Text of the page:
Logbook loan companies that allow borrowers to secure a loan against a car are more worrying than payday lenders, according to the Financial Conduct Authority's consumer champion.
Sue Lewis said the lenders take "advantage of desperate people" who might "not understand the consequences" of their borrowing. While payday lenders such as Wonga conduct credit checks, customers taking out logbook loans simply hand over their car logbook as collateral instead.
Applications can be made online and cash transferred in less than 24 hours. If the borrower falls behind on repayments with interest rates of 400 per cent, their car is repossessed.
Unlike payday lenders who advertise on television, the loan companies advertise near pawnbrokers, in cheque cashing centres and in newspapers, according to Andrew Leakey, a lawyer and consumer litigation specialist.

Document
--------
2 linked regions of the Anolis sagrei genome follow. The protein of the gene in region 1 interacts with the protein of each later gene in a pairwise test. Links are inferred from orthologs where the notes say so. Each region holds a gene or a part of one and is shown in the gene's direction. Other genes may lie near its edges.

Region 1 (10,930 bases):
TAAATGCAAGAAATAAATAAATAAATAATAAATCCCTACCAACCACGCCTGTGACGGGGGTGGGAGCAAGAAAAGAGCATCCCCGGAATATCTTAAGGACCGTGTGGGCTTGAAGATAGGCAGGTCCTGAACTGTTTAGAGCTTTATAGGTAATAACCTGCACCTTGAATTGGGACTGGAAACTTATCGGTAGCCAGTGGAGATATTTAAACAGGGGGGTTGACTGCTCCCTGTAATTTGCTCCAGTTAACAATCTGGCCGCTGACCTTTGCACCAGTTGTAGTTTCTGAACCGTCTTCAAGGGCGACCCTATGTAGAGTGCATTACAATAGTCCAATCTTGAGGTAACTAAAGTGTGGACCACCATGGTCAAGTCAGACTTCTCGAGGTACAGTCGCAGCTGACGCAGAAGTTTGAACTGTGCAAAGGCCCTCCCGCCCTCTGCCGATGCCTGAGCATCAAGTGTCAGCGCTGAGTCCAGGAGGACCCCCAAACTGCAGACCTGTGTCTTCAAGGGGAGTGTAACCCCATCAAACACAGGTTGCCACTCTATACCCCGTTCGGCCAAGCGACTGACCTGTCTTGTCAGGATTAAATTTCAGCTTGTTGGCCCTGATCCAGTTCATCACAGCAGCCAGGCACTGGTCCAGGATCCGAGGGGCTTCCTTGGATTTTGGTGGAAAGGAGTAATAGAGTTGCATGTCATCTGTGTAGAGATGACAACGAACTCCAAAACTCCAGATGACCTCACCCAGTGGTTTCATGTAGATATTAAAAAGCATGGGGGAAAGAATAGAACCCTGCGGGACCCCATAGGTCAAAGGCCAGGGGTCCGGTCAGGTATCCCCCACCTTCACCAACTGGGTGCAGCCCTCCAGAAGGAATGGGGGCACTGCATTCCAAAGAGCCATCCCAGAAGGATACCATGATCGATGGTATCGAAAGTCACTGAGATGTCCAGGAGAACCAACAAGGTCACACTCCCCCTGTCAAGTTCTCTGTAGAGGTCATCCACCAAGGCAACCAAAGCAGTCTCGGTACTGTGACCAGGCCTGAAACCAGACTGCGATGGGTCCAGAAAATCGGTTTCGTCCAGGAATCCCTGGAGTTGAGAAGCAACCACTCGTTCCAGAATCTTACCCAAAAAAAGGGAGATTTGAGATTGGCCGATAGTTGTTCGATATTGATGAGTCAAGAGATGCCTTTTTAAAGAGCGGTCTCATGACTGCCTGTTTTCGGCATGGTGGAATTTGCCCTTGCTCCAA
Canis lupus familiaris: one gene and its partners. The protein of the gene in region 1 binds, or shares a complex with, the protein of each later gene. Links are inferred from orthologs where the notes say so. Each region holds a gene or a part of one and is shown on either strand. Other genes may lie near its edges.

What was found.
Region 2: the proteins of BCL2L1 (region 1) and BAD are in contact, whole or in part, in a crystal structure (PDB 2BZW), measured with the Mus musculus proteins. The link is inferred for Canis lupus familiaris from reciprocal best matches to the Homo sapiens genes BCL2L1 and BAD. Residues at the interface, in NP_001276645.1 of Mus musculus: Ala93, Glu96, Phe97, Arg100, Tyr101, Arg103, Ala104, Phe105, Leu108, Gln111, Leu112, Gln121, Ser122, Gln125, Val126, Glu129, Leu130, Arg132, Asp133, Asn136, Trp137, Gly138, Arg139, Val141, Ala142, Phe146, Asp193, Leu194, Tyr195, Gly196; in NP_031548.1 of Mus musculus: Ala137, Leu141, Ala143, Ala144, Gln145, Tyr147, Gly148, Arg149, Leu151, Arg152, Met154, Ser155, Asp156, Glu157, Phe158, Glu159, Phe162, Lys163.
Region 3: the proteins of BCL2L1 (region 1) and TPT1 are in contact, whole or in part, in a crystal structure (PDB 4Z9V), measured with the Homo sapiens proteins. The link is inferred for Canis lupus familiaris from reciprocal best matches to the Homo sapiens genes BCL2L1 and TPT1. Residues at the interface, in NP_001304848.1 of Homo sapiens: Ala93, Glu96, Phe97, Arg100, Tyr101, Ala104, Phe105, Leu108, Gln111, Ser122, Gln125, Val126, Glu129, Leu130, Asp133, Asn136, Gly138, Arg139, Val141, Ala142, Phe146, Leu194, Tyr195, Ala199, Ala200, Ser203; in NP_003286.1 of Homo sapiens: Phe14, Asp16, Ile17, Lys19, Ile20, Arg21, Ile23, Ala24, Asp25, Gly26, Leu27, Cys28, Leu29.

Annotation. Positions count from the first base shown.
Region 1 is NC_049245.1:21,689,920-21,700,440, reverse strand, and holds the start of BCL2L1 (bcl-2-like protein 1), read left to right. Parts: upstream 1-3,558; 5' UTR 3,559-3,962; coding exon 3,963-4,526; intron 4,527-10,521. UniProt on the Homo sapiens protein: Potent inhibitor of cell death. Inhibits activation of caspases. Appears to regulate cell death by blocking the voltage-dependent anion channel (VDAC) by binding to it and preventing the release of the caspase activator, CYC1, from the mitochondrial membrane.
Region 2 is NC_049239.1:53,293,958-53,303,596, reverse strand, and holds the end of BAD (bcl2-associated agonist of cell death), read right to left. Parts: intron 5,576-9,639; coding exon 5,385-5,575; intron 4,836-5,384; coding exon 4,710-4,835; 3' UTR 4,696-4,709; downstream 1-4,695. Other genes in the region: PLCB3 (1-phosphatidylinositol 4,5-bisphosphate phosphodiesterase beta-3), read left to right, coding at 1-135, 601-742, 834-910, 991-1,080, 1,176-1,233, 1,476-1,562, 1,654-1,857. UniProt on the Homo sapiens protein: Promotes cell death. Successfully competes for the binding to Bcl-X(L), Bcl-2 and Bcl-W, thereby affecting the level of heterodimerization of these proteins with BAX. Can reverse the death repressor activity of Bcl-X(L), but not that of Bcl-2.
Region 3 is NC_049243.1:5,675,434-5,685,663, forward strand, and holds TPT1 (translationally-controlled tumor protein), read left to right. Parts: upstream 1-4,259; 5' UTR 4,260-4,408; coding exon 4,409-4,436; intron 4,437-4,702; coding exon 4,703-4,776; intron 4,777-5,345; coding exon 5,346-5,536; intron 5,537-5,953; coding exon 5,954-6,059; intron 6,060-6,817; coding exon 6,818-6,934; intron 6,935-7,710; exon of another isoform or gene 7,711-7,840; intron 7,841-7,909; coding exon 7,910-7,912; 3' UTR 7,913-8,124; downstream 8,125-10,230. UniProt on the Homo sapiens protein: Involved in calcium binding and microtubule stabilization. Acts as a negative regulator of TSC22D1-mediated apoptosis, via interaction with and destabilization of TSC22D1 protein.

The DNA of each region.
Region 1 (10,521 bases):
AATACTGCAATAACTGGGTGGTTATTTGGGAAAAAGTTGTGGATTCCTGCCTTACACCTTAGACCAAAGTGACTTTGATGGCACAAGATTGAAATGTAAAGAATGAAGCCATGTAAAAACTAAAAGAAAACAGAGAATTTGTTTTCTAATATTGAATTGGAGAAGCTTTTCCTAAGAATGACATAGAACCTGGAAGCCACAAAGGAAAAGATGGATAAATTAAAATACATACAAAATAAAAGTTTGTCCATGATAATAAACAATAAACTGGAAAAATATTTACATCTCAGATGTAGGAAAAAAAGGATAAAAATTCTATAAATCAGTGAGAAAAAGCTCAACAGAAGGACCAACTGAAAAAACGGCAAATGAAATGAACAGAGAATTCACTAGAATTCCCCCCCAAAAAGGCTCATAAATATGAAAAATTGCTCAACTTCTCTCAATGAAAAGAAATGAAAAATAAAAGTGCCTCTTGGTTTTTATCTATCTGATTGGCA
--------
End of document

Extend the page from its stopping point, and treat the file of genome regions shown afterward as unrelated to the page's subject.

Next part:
He recalled one customer who secured loans against four vintage cars. After he defaulted on his repayments, a logbook loan company seized the cars and also took three others. Leakey said: "I wouldn't even go to them as a last resort."
Kerry McCarthy, Labour MP for Bristol East, said: "The deals are structured in such a way that they are designed to fail – it's about the lenders getting their hands on the cars, rather than getting interest on loans. Interest rates on these loans are so high that people inevitably default, and the agreements allow them to seize the cars after only one default."